- Palmer points to teammate that Hamilton would love to have
- Alonso takes a dig at Honda and points to troubles for Toro Rosso
- Hamilton on why Mercedes will triumph in 2018 and it is not due to the W09
- Alonso reveals why he did not quit F1 despite leaning towards exit
- Vettel offers crisp reply to Ferrari critics
- Hamilton’s ‘oompa loompa’ ex-girlfriend reveals champion’s strange toilet demand
- Hamilton helps Mercedes bag sponsorship deal
- Verstappen responds to Wolff’s early season prediction
- Ferrari boss opens door to staying in F1 if Liberty Media follows instruction
- Halo not disturbing drivers’ vision, but glaring problem remains
- Updated: August 23, 2017
The Halo safety device that has been made mandatory starting from next season has copped enough flak already from a number of noted personalities associated with Formula One and now, even the F1 engineers have entered the growing list of those unhappy with it.
Auto Motor und Sport recently revealed that a number of engineers have expressed that they are worried about precise regulations for the Halo device, and that they are arriving too late this season to be implemented in 2018.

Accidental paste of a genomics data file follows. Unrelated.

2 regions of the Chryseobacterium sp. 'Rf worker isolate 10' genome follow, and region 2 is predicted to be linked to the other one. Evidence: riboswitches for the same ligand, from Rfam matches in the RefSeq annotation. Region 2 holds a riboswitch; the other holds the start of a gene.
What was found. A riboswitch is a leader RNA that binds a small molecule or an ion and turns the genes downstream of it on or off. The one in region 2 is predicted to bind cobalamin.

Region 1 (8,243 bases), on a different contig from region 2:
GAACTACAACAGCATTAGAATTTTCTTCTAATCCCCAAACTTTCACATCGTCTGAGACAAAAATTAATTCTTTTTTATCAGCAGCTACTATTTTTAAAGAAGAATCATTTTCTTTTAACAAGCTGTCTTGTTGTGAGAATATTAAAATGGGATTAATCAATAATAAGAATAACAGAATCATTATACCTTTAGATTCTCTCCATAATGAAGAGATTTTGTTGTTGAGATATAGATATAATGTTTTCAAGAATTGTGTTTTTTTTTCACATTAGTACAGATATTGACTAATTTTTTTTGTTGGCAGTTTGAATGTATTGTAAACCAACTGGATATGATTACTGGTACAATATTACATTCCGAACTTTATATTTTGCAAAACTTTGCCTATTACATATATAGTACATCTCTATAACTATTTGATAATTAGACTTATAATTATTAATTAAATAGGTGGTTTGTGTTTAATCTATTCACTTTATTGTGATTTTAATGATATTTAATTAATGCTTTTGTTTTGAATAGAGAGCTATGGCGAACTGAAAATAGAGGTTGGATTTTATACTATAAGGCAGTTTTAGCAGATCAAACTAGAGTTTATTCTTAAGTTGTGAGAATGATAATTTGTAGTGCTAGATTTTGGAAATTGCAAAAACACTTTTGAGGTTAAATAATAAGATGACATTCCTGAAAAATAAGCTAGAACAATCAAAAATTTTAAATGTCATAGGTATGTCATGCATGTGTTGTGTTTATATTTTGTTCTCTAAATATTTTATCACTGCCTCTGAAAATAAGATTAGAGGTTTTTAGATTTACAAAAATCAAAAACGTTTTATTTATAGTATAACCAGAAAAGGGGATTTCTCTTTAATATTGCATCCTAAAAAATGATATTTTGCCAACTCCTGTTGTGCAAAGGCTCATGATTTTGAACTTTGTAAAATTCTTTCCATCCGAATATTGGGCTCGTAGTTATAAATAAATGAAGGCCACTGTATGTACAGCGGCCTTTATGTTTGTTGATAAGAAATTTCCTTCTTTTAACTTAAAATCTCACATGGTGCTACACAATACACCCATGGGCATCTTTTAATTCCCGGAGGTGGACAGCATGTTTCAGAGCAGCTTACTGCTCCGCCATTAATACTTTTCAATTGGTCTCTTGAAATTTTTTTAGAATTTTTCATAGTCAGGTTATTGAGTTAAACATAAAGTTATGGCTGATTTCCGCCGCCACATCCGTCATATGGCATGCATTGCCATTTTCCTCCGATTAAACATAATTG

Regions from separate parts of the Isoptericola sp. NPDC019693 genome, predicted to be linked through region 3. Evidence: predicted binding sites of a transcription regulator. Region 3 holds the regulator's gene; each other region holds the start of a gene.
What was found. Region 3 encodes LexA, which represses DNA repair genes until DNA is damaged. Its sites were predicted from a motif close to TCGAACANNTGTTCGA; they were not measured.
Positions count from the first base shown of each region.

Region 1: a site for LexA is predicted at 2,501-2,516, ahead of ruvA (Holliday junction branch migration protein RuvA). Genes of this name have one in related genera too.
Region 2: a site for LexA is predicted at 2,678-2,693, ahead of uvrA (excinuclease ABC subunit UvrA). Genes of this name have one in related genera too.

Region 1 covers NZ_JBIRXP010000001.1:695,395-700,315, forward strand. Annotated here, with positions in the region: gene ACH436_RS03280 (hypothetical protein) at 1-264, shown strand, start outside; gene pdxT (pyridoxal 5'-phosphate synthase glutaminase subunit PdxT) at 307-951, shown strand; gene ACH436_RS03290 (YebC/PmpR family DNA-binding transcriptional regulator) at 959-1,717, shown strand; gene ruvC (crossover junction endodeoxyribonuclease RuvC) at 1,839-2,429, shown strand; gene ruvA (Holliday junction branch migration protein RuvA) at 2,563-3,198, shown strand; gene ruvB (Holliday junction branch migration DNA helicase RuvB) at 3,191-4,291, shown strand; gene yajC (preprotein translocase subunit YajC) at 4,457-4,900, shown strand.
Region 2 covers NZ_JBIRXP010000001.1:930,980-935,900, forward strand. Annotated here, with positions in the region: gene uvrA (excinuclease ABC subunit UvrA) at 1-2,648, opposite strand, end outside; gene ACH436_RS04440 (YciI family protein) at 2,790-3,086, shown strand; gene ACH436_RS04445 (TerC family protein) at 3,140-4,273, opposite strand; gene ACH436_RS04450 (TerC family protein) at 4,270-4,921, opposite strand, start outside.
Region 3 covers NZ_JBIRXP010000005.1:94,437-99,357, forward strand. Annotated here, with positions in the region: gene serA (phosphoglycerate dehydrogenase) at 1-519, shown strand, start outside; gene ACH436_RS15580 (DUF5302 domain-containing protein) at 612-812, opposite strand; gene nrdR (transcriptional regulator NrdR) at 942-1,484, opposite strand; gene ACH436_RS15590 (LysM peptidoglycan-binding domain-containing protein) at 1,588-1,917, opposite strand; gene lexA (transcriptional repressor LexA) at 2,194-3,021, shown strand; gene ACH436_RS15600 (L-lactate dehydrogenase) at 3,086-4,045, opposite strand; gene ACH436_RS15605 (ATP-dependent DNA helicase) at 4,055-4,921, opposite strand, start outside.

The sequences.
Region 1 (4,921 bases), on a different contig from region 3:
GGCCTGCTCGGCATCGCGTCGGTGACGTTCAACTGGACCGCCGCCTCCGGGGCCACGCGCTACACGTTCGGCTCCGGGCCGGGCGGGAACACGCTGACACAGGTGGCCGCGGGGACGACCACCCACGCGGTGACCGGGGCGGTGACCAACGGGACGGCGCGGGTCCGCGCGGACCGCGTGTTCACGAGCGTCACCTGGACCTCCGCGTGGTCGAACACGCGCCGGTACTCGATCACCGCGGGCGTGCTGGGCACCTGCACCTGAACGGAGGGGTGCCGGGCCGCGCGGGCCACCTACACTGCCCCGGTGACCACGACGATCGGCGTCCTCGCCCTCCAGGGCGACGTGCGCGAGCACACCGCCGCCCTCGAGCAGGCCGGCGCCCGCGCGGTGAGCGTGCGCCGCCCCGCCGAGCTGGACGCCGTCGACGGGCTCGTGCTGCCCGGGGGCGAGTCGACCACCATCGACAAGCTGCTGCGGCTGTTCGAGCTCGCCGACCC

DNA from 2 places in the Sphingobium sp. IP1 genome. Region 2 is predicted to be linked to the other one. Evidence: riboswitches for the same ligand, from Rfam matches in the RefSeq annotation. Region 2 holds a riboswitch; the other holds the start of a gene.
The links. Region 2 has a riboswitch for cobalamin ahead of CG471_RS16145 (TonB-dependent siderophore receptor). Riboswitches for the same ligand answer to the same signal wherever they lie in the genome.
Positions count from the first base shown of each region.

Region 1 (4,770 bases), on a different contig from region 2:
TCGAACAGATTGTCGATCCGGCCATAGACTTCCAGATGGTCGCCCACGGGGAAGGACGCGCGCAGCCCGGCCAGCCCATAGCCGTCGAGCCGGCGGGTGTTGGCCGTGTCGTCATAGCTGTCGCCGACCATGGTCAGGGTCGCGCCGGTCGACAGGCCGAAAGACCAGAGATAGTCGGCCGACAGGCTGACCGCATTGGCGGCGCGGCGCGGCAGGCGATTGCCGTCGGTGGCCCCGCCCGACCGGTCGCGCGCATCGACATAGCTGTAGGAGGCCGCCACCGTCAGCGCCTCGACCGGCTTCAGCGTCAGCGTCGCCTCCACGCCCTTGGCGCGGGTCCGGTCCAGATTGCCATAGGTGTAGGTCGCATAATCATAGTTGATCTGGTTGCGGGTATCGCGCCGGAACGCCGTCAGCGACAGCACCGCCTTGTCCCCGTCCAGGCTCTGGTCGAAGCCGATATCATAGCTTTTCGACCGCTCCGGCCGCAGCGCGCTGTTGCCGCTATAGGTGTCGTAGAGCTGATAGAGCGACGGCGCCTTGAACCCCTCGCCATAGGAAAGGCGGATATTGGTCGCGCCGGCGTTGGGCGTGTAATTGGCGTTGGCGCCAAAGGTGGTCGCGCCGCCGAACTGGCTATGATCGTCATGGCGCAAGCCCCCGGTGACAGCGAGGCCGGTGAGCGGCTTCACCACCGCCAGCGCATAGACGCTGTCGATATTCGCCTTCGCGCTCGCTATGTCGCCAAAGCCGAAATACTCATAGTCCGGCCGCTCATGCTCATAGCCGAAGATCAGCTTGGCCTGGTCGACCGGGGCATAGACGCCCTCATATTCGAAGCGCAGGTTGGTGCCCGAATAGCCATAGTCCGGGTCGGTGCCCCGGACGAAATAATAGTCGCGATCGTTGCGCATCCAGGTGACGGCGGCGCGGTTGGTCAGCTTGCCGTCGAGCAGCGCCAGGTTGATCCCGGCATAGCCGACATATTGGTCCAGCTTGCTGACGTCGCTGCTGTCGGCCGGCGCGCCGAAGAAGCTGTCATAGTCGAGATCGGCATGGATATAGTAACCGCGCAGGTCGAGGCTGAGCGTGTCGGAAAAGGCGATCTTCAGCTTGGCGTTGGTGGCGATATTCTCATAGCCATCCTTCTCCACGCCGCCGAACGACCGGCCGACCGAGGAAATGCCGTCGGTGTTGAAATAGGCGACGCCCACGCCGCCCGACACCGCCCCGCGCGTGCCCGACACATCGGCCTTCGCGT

The head protection device is undoubtedly going to have a huge impact on the design of the cars next season, which was largely the reason why fans were unhappy with its introduction.
But, from the technical side of things, it will have an effect on the car in terms of aero and weight, making the aesthetics of the flip-flop-like Halo the least concern for teams.
With the specific rules and regulations of the Halo not being released until September, Force India’s Andy Green admitted that it was too late to introduce the device, “That’s too late,” he said. “In terms of the monocoque, time is running out.”
Toro Rosso’s James Key agreed with this view. “The centre of gravity is going up and the weight distribution moves towards the front,” he said. “Also we have to stiffen the cockpit sides for the load tests, which means a different carbon structure in the corresponding places.”
Outside of aesthetics and safety, the Halo device offers a new age of innovation in Formula 1, with teams being able to style and design the upper side of the device to improve aerodynamics. “This will help to minimise the aero drawbacks,” admitted Key.